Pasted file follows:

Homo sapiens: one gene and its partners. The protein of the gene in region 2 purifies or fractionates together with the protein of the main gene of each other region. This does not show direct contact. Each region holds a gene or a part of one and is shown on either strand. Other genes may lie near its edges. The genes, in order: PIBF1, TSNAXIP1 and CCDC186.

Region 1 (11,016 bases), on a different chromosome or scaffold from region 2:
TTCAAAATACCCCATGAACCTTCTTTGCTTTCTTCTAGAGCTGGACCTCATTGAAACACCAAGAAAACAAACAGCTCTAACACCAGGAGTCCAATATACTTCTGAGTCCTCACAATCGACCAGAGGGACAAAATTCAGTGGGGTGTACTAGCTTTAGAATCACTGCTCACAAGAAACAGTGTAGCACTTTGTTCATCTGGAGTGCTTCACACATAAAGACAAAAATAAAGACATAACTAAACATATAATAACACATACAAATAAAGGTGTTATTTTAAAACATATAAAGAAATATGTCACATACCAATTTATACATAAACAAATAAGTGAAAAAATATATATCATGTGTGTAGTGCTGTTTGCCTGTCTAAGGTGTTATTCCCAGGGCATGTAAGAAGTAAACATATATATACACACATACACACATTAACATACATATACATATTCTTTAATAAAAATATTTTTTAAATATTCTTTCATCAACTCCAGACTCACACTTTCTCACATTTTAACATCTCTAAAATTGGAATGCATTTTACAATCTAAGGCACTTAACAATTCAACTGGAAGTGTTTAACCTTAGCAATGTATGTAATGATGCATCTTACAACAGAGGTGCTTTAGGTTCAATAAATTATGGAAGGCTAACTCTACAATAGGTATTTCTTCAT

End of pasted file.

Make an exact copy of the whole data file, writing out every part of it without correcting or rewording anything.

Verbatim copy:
Homo sapiens: one gene and its partners. The protein of the gene in region 2 purifies or fractionates together with the protein of the main gene of each other region. This does not show direct contact. Each region holds a gene or a part of one and is shown on either strand. Other genes may lie near its edges. The genes, in order: PIBF1, TSNAXIP1 and CCDC186.

Region 1 (11,016 bases), on a different chromosome or scaffold from region 2:
TTCAAAATACCCCATGAACCTTCTTTGCTTTCTTCTAGAGCTGGACCTCATTGAAACACCAAGAAAACAAACAGCTCTAACACCAGGAGTCCAATATACTTCTGAGTCCTCACAATCGACCAGAGGGACAAAATTCAGTGGGGTGTACTAGCTTTAGAATCACTGCTCACAAGAAACAGTGTAGCACTTTGTTCATCTGGAGTGCTTCACACATAAAGACAAAAATAAAGACATAACTAAACATATAATAACACATACAAATAAAGGTGTTATTTTAAAACATATAAAGAAATATGTCACATACCAATTTATACATAAACAAATAAGTGAAAAAATATATATCATGTGTGTAGTGCTGTTTGCCTGTCTAAGGTGTTATTCCCAGGGCATGTAAGAAGTAAACATATATATACACACATACACACATTAACATACATATACATATTCTTTAATAAAAATATTTTTTAAATATTCTTTCATCAACTCCAGACTCACACTTTCTCACATTTTAACATCTCTAAAATTGGAATGCATTTTACAATCTAAGGCACTTAACAATTCAACTGGAAGTGTTTAACCTTAGCAATGTATGTAATGATGCATCTTACAACAGAGGTGCTTTAGGTTCAATAAATTATGGAAGGCTAACTCTACAATAGGTATTTCTTCAT